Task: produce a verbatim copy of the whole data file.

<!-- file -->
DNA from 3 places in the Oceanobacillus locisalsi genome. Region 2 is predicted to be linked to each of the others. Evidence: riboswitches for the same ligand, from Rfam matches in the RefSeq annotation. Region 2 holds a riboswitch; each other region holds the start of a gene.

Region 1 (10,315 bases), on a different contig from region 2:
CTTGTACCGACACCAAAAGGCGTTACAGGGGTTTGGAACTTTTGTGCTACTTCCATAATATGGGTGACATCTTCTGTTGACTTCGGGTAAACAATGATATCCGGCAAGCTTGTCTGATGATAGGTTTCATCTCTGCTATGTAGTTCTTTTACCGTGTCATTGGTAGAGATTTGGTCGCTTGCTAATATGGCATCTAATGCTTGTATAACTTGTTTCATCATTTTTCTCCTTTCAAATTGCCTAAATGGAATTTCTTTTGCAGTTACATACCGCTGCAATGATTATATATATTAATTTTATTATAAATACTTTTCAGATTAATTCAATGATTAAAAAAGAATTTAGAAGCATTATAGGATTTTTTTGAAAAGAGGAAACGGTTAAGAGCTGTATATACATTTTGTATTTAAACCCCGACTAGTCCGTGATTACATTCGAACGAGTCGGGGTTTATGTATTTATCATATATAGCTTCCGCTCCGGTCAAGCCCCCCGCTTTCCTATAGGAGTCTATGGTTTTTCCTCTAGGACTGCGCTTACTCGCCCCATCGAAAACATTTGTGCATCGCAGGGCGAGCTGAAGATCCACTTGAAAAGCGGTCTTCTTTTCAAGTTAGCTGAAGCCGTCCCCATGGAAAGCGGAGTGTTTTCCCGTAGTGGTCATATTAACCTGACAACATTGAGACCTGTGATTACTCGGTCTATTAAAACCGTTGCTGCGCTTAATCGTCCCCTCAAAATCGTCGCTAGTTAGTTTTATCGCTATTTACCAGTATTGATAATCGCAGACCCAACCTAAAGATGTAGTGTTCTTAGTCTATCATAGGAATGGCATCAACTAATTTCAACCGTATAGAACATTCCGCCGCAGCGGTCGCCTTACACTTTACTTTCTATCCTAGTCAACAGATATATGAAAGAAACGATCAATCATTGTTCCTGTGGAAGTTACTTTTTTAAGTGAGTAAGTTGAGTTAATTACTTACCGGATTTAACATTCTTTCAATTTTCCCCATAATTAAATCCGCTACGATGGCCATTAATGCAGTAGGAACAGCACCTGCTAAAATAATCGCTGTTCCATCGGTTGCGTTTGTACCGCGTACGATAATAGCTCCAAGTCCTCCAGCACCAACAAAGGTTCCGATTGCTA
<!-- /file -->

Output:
DNA from 3 places in the Oceanobacillus locisalsi genome. Region 2 is predicted to be linked to each of the others. Evidence: riboswitches for the same ligand, from Rfam matches in the RefSeq annotation. Region 2 holds a riboswitch; each other region holds the start of a gene.

Region 1 (10,315 bases), on a different contig from region 2:
CTTGTACCGACACCAAAAGGCGTTACAGGGGTTTGGAACTTTTGTGCTACTTCCATAATATGGGTGACATCTTCTGTTGACTTCGGGTAAACAATGATATCCGGCAAGCTTGTCTGATGATAGGTTTCATCTCTGCTATGTAGTTCTTTTACCGTGTCATTGGTAGAGATTTGGTCGCTTGCTAATATGGCATCTAATGCTTGTATAACTTGTTTCATCATTTTTCTCCTTTCAAATTGCCTAAATGGAATTTCTTTTGCAGTTACATACCGCTGCAATGATTATATATATTAATTTTATTATAAATACTTTTCAGATTAATTCAATGATTAAAAAAGAATTTAGAAGCATTATAGGATTTTTTTGAAAAGAGGAAACGGTTAAGAGCTGTATATACATTTTGTATTTAAACCCCGACTAGTCCGTGATTACATTCGAACGAGTCGGGGTTTATGTATTTATCATATATAGCTTCCGCTCCGGTCAAGCCCCCCGCTTTCCTATAGGAGTCTATGGTTTTTCCTCTAGGACTGCGCTTACTCGCCCCATCGAAAACATTTGTGCATCGCAGGGCGAGCTGAAGATCCACTTGAAAAGCGGTCTTCTTTTCAAGTTAGCTGAAGCCGTCCCCATGGAAAGCGGAGTGTTTTCCCGTAGTGGTCATATTAACCTGACAACATTGAGACCTGTGATTACTCGGTCTATTAAAACCGTTGCTGCGCTTAATCGTCCCCTCAAAATCGTCGCTAGTTAGTTTTATCGCTATTTACCAGTATTGATAATCGCAGACCCAACCTAAAGATGTAGTGTTCTTAGTCTATCATAGGAATGGCATCAACTAATTTCAACCGTATAGAACATTCCGCCGCAGCGGTCGCCTTACACTTTACTTTCTATCCTAGTCAACAGATATATGAAAGAAACGATCAATCATTGTTCCTGTGGAAGTTACTTTTTTAAGTGAGTAAGTTGAGTTAATTACTTACCGGATTTAACATTCTTTCAATTTTCCCCATAATTAAATCCGCTACGATGGCCATTAATGCAGTAGGAACAGCACCTGCTAAAATAATCGCTGTTCCATCGGTTGCGTTTGTACCGCGTACGATAATAGCTCCAAGTCCTCCAGCACCAACAAAGGTTCCGATTGCTA